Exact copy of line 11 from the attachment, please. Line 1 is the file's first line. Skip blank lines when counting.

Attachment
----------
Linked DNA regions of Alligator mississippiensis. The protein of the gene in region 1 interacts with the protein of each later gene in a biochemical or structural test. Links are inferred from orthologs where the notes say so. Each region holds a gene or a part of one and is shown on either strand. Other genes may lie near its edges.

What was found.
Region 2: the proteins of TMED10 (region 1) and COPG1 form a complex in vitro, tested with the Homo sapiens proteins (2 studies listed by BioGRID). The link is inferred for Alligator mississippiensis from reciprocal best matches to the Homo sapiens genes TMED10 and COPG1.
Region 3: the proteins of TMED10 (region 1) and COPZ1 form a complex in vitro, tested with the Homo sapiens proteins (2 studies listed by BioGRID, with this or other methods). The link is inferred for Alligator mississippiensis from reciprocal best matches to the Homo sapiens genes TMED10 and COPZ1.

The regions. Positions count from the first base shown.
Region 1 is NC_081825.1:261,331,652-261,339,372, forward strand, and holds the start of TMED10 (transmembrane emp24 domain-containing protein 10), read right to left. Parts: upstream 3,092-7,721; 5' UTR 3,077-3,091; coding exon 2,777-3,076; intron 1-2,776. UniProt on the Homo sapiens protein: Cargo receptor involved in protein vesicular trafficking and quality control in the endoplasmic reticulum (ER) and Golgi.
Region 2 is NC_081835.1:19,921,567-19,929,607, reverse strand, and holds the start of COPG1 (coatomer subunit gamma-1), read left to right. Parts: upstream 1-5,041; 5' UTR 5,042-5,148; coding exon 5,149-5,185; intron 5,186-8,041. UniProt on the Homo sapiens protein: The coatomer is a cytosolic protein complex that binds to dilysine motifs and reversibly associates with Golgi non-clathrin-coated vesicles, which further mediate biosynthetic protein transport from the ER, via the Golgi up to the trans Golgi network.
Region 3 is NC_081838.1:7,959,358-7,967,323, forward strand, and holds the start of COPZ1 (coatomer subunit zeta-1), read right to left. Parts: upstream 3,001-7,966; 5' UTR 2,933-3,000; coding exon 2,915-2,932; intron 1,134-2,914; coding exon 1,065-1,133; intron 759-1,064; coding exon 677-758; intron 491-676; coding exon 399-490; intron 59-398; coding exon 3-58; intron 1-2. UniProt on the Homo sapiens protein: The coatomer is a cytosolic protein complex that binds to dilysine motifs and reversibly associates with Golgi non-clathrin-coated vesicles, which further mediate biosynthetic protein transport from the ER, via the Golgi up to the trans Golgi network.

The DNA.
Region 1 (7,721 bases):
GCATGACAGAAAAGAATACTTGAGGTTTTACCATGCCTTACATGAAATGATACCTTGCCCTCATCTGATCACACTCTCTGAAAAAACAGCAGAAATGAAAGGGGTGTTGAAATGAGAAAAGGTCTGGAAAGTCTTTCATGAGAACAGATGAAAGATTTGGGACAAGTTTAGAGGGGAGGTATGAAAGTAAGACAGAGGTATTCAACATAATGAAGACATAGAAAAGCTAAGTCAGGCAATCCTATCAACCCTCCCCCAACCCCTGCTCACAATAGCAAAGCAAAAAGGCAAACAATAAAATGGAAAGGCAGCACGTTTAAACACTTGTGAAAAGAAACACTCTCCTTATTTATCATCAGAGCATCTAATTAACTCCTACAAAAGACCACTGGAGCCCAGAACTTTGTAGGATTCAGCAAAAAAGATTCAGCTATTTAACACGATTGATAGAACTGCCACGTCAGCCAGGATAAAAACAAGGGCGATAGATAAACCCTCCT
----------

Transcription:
GCATGACAGAAAAGAATACTTGAGGTTTTACCATGCCTTACATGAAATGATACCTTGCCCTCATCTGATCACACTCTCTGAAAAAACAGCAGAAATGAAAGGGGTGTTGAAATGAGAAAAGGTCTGGAAAGTCTTTCATGAGAACAGATGAAAGATTTGGGACAAGTTTAGAGGGGAGGTATGAAAGTAAGACAGAGGTATTCAACATAATGAAGACATAGAAAAGCTAAGTCAGGCAATCCTATCAACCCTCCCCCAACCCCTGCTCACAATAGCAAAGCAAAAAGGCAAACAATAAAATGGAAAGGCAGCACGTTTAAACACTTGTGAAAAGAAACACTCTCCTTATTTATCATCAGAGCATCTAATTAACTCCTACAAAAGACCACTGGAGCCCAGAACTTTGTAGGATTCAGCAAAAAAGATTCAGCTATTTAACACGATTGATAGAACTGCCACGTCAGCCAGGATAAAAACAAGGGCGATAGATAAACCCTCCT